Back See this section in context: Criterion 5 Core Component 5A
5A.1: Extends Capacity
Although all Illinois public colleges are experiencing funding issues due to the state's budget crisis, Sauk attempts to extend its capacity for service by planning, allocating resources wisely, and leveraging grants, gifts and collaborations:
- Taking small steps: When a project exceeds the college’s ability to accomplish it, Sauk tackles it in manageable segments. For example, Sauk obtained the services of a facility planning firm during the spring of 2009 to assess the college facilities and make space and facility recommendations. Sauk then hired an architect to draw up a master plan, which was available for college community comment in spring 2010. The final plan is designed to allow Sauk to seek funding to do construction in phases, accomplishing the plans with the funds available for each step ().
- Seeking alternatives: The President's Cabinet explores alternatives to cutting programs and services when funding is reduced. For example, in FY09, the State of Illinois stopped funding the grant that supported Project VITAL (). Based on the number of students served and the history of community support of the program, the President’s Cabinet made the decision to roll Project VITAL services into the Adult Education Office for one year. While reduced Adult Literacy services continued under this reorganization, the State of Illinois announced re-funding and restored Project VITAL.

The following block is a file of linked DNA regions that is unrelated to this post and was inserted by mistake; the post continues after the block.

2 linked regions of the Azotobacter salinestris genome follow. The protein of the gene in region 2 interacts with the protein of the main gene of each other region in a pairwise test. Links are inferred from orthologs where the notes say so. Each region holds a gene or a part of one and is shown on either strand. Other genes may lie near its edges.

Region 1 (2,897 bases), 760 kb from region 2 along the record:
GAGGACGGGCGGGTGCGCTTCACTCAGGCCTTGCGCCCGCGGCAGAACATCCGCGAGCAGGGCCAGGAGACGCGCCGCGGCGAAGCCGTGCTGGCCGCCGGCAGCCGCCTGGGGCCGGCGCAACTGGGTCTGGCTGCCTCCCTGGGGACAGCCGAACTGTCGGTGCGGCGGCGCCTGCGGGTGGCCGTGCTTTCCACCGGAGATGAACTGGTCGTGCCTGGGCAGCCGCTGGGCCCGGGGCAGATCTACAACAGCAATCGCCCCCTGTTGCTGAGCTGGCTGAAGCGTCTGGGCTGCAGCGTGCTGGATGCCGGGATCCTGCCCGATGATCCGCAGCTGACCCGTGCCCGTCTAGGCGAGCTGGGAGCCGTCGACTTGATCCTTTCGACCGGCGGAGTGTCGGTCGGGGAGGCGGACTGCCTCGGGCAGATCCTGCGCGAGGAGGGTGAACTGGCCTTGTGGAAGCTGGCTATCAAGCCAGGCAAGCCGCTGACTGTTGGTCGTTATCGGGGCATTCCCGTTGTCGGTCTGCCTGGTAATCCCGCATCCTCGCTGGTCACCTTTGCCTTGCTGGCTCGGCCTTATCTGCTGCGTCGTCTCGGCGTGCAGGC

- Applying for grants: Sauk uses grant funds to increase its capacity to provide community outreach programs. The Director of Foundation and Grants researches state, federal, and local grant opportunities and assists staff to write and submit grant proposals. In the case of Project VITAL, for example, the Director was able to secure a large enough gift from a local community leader to help fund learning materials for the college’s Adult Literacy initiative until state funding was restored.